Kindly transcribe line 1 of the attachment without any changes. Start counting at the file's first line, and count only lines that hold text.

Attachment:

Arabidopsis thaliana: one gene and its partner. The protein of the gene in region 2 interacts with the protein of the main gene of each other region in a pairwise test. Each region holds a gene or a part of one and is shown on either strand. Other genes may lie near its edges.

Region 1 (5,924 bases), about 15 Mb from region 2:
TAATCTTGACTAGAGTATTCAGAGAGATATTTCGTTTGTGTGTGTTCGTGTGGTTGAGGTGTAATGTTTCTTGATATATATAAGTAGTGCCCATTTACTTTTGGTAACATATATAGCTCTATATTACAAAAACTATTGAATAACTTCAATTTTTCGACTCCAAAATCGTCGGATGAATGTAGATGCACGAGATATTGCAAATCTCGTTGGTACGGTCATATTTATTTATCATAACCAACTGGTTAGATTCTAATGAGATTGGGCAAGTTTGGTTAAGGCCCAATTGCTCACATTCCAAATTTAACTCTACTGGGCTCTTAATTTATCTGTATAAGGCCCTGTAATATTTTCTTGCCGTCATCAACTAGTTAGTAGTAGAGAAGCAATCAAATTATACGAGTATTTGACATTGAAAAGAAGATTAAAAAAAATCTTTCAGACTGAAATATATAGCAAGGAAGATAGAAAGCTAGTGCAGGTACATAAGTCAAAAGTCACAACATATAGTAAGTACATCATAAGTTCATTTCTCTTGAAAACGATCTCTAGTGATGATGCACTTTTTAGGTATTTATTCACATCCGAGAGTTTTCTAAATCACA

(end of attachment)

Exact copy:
Arabidopsis thaliana: one gene and its partner. The protein of the gene in region 2 interacts with the protein of the main gene of each other region in a pairwise test. Each region holds a gene or a part of one and is shown on either strand. Other genes may lie near its edges.